Maya Fund – Uterus Prolapse

Maya Fund, Maya being the Nepali word for love, represents a group of individuals’ heart felt emotion and passion to improve the quality of living for women in rural Nepal. Maya foundation raises funds for the women who have been silently suffering from chronic uterine prolapse that require surgery and for prevention programmes.

What is Uterus Prolapse?
Uterus Prolapse is when the muscles of the pelvis are strained to such a point where they can no longer support the positioning of the uterus, and consequently the uterus falls. Research in Far Western Nepal found that 1 in 4 women have a prolapsed uterus. Some women as young as 15 years of age and some for as long as 30 years. Despite this morbidity being alarmingly common, the women who suffer are alarmingly silent.

How does it get prolapse?
The fallen uterus often results from hard physical labour, such as carrying heavy loads, especially during and immediately after pregnancy. Other causes of uterus prolapse are prolonged labour, forced child delivery by untrained persons, lack of postpartum rest, largely family size, inadequate spacing between births and poor nutrition. For the more advanced stages of uterus prolapse, treatment is often out of reach both in terms of cost and service availability.

How women cope with chronic uterus prolapse?
For women living with uterus prolapse, life’s basic activities are a challenge. Women often endure embarrassment and shame due to the foul smelling discharge. Urinating, walking, standing and even sitting are difficult and painful. Time off from work is not an option, and so the condition and the pain only worsen.

What is the situation of uterus prolapse in Nepal?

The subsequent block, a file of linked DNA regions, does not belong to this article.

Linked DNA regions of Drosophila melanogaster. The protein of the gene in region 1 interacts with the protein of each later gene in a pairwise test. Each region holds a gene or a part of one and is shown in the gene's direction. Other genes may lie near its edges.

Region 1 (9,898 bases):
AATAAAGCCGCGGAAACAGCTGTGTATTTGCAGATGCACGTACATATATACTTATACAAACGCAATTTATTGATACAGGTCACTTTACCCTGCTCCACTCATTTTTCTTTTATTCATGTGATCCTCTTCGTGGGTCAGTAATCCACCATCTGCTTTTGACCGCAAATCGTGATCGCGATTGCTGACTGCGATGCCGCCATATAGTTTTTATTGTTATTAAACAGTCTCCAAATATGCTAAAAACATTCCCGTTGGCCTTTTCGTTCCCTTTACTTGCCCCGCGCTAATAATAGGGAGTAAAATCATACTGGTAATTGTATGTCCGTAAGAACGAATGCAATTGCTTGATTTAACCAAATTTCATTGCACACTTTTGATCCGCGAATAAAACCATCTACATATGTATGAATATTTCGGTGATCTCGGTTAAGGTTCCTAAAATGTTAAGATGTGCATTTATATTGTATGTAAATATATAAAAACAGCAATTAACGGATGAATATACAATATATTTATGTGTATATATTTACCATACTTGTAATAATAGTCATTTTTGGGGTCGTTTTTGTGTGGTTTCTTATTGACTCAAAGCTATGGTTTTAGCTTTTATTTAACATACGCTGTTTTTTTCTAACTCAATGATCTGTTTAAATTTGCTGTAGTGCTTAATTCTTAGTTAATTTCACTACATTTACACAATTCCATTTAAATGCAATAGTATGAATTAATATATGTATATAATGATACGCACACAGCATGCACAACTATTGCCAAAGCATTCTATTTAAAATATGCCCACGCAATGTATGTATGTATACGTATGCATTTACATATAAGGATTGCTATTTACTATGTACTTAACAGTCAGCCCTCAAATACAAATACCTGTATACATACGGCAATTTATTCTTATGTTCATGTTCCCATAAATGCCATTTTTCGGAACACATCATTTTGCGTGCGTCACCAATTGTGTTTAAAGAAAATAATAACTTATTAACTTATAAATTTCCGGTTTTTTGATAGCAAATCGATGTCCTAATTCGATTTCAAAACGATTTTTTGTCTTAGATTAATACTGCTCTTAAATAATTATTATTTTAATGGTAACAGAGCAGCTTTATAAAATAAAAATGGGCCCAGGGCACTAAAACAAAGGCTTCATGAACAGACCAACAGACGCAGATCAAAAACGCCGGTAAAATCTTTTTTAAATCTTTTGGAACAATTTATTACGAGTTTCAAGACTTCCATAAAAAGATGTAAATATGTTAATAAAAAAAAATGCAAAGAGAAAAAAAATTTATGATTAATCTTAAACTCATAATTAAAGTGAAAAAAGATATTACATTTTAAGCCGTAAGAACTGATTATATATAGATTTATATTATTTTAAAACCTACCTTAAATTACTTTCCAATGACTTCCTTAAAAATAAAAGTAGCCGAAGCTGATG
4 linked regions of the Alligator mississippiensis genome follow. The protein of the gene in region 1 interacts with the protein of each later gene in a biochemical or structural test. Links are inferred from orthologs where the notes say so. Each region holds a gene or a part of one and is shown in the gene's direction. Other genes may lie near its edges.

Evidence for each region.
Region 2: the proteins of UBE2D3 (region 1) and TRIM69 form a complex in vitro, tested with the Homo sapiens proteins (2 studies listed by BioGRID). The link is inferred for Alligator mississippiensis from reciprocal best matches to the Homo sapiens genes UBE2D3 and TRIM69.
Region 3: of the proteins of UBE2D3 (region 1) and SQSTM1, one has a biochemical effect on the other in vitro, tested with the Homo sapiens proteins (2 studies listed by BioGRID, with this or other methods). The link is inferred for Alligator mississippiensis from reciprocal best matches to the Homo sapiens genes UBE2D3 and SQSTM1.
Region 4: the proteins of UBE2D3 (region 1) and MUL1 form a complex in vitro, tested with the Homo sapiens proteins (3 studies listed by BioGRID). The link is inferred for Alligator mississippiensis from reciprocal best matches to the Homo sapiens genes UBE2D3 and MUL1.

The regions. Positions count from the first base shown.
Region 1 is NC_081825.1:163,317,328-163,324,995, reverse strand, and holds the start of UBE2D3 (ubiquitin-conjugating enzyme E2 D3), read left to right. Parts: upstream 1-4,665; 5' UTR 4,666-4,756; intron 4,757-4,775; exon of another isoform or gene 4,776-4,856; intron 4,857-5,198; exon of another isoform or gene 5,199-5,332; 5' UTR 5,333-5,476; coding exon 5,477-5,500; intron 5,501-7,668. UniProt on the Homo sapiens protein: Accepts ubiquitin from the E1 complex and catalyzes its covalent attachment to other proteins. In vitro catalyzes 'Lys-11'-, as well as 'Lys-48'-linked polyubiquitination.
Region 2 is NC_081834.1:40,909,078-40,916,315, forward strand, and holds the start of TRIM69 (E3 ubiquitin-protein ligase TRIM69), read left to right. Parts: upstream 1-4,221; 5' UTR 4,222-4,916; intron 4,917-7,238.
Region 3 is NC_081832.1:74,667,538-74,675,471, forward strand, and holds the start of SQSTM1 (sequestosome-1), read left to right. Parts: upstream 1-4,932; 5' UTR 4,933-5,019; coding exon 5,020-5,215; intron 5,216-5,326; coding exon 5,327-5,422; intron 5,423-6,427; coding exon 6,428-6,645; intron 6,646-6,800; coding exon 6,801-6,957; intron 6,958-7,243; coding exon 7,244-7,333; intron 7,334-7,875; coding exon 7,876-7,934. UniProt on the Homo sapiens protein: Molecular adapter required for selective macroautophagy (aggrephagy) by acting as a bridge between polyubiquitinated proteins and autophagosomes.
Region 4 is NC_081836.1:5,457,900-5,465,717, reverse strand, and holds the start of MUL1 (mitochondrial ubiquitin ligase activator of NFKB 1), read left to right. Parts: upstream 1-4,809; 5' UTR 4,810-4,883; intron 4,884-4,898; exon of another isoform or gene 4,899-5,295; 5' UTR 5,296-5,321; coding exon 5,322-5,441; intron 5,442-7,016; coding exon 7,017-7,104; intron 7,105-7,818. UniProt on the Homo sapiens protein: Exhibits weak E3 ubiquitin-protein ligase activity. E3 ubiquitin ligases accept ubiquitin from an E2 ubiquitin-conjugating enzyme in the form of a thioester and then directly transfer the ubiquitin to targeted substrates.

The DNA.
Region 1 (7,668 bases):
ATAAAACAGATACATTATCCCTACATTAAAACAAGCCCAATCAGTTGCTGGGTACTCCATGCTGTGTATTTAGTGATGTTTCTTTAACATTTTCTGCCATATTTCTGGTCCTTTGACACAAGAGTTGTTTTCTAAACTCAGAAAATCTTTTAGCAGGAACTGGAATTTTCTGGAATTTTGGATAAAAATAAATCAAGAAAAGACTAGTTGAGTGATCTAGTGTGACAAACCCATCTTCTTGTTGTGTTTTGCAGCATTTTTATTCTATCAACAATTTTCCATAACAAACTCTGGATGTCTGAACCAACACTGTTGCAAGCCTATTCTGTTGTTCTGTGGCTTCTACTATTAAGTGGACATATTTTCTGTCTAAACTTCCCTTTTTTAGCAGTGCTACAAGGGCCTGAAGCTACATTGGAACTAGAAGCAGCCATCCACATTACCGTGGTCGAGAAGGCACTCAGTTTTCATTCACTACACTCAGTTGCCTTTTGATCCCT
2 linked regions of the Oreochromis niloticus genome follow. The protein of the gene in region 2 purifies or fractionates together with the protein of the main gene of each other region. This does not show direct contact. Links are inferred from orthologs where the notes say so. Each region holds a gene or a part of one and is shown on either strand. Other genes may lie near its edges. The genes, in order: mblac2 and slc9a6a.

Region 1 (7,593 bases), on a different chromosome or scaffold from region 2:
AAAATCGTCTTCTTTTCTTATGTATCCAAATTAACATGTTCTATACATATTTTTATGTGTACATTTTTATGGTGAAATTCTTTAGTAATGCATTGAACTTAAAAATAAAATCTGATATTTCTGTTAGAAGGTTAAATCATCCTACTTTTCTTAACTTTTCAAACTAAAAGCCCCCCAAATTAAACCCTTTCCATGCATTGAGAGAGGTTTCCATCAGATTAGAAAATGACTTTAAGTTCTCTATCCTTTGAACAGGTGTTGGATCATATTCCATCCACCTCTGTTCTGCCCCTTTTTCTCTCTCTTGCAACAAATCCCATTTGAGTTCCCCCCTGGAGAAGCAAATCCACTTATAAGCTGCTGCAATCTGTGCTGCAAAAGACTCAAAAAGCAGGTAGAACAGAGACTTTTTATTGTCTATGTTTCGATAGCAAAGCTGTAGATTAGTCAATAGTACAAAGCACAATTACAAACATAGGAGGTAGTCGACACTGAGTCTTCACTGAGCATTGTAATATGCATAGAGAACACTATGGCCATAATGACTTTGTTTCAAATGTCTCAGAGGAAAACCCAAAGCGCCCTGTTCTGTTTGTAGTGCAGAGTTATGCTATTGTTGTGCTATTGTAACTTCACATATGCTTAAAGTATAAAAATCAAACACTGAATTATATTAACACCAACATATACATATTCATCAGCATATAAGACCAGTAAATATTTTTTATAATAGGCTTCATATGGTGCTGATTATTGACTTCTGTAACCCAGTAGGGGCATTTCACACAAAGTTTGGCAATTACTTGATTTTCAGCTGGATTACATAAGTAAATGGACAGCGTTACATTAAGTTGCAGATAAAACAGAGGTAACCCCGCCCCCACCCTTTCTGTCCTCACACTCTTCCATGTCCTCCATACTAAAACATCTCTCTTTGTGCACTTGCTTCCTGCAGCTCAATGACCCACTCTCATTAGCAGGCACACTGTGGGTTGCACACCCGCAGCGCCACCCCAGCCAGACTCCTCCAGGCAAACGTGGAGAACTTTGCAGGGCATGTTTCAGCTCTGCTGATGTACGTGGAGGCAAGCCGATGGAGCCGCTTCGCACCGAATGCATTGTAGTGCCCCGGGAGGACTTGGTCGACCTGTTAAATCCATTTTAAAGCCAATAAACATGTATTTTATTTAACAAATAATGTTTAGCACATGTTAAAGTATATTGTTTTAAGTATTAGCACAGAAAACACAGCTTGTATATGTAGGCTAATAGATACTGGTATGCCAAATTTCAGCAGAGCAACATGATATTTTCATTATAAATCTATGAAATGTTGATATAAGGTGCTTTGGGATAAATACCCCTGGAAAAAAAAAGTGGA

Nepal is the only country in the world where the life expectancy of a woman is lower than that of a man. The lives of Nepali women are challenged by deep-rooted cultural practices that constantly restrict their rights and keep their status low. Extreme poverty and difficult terrains exacerbate the situation, and the struggle for basic survival often overtakes any of their efforts to make tomorrow better.

It is not known what portion of women is suffering from what level of uterus prolapse. It is estimated that more than 25% of women in average are suffering from different level of uterus prolapse in Nepal. As a direct result of a lifetime of hard labour, harmful cultural practices and sub-optimal living conditions, Nepali women in the rural areas suffer from high rate of reproductive morbidities. Many women believe that reproductive health problems are women’s fate or they simply lack the support and resources to seek medical help.

Likeminded people and organizations joining hands together have tried to raise awareness on uterus prolapse with different mechanism. One of them is preparing visuals as below. Cost recovered from the sale of these visuals will be used for sugery and prevention of uterus prolapse of women in far western hills of Nepal.

It would be appreciated, if you could share this information to your friends and families. Any interested people who would like to know about the issue or to buy posters, books and CDs can contact to following address:

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